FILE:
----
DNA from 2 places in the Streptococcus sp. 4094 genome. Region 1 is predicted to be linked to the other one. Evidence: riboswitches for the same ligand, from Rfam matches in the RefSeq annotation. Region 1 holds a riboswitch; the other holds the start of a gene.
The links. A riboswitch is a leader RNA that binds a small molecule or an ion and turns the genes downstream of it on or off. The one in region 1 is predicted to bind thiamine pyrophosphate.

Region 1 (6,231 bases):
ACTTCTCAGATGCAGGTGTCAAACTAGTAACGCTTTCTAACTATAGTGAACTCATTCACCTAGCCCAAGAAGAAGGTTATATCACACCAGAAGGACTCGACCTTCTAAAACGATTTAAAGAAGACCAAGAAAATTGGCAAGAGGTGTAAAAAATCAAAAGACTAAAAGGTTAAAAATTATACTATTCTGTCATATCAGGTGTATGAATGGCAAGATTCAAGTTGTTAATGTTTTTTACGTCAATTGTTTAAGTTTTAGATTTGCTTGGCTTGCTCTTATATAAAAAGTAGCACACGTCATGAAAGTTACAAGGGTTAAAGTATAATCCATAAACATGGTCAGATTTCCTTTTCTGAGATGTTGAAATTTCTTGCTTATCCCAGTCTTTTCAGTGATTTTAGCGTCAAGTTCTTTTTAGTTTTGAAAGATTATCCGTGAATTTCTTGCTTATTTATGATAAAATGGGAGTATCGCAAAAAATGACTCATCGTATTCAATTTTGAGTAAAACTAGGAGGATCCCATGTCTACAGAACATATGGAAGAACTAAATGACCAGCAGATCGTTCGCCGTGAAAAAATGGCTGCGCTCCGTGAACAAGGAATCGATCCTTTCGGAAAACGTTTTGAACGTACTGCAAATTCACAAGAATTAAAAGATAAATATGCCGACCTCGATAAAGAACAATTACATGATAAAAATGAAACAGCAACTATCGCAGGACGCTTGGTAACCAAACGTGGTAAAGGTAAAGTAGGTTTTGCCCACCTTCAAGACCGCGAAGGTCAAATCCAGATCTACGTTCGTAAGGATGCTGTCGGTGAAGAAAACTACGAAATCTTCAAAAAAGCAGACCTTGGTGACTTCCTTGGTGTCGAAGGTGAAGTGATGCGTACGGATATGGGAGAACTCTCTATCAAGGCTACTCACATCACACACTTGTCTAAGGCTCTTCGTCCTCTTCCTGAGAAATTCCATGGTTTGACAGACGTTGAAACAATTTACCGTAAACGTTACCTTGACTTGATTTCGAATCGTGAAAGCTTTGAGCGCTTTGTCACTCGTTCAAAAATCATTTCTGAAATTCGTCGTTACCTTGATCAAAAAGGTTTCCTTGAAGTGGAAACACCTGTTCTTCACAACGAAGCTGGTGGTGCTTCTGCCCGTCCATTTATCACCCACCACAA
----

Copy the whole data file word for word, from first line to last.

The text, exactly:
DNA from 2 places in the Streptococcus sp. 4094 genome. Region 1 is predicted to be linked to the other one. Evidence: riboswitches for the same ligand, from Rfam matches in the RefSeq annotation. Region 1 holds a riboswitch; the other holds the start of a gene.
The links. A riboswitch is a leader RNA that binds a small molecule or an ion and turns the genes downstream of it on or off. The one in region 1 is predicted to bind thiamine pyrophosphate.

Region 1 (6,231 bases):
ACTTCTCAGATGCAGGTGTCAAACTAGTAACGCTTTCTAACTATAGTGAACTCATTCACCTAGCCCAAGAAGAAGGTTATATCACACCAGAAGGACTCGACCTTCTAAAACGATTTAAAGAAGACCAAGAAAATTGGCAAGAGGTGTAAAAAATCAAAAGACTAAAAGGTTAAAAATTATACTATTCTGTCATATCAGGTGTATGAATGGCAAGATTCAAGTTGTTAATGTTTTTTACGTCAATTGTTTAAGTTTTAGATTTGCTTGGCTTGCTCTTATATAAAAAGTAGCACACGTCATGAAAGTTACAAGGGTTAAAGTATAATCCATAAACATGGTCAGATTTCCTTTTCTGAGATGTTGAAATTTCTTGCTTATCCCAGTCTTTTCAGTGATTTTAGCGTCAAGTTCTTTTTAGTTTTGAAAGATTATCCGTGAATTTCTTGCTTATTTATGATAAAATGGGAGTATCGCAAAAAATGACTCATCGTATTCAATTTTGAGTAAAACTAGGAGGATCCCATGTCTACAGAACATATGGAAGAACTAAATGACCAGCAGATCGTTCGCCGTGAAAAAATGGCTGCGCTCCGTGAACAAGGAATCGATCCTTTCGGAAAACGTTTTGAACGTACTGCAAATTCACAAGAATTAAAAGATAAATATGCCGACCTCGATAAAGAACAATTACATGATAAAAATGAAACAGCAACTATCGCAGGACGCTTGGTAACCAAACGTGGTAAAGGTAAAGTAGGTTTTGCCCACCTTCAAGACCGCGAAGGTCAAATCCAGATCTACGTTCGTAAGGATGCTGTCGGTGAAGAAAACTACGAAATCTTCAAAAAAGCAGACCTTGGTGACTTCCTTGGTGTCGAAGGTGAAGTGATGCGTACGGATATGGGAGAACTCTCTATCAAGGCTACTCACATCACACACTTGTCTAAGGCTCTTCGTCCTCTTCCTGAGAAATTCCATGGTTTGACAGACGTTGAAACAATTTACCGTAAACGTTACCTTGACTTGATTTCGAATCGTGAAAGCTTTGAGCGCTTTGTCACTCGTTCAAAAATCATTTCTGAAATTCGTCGTTACCTTGATCAAAAAGGTTTCCTTGAAGTGGAAACACCTGTTCTTCACAACGAAGCTGGTGGTGCTTCTGCCCGTCCATTTATCACCCACCACAA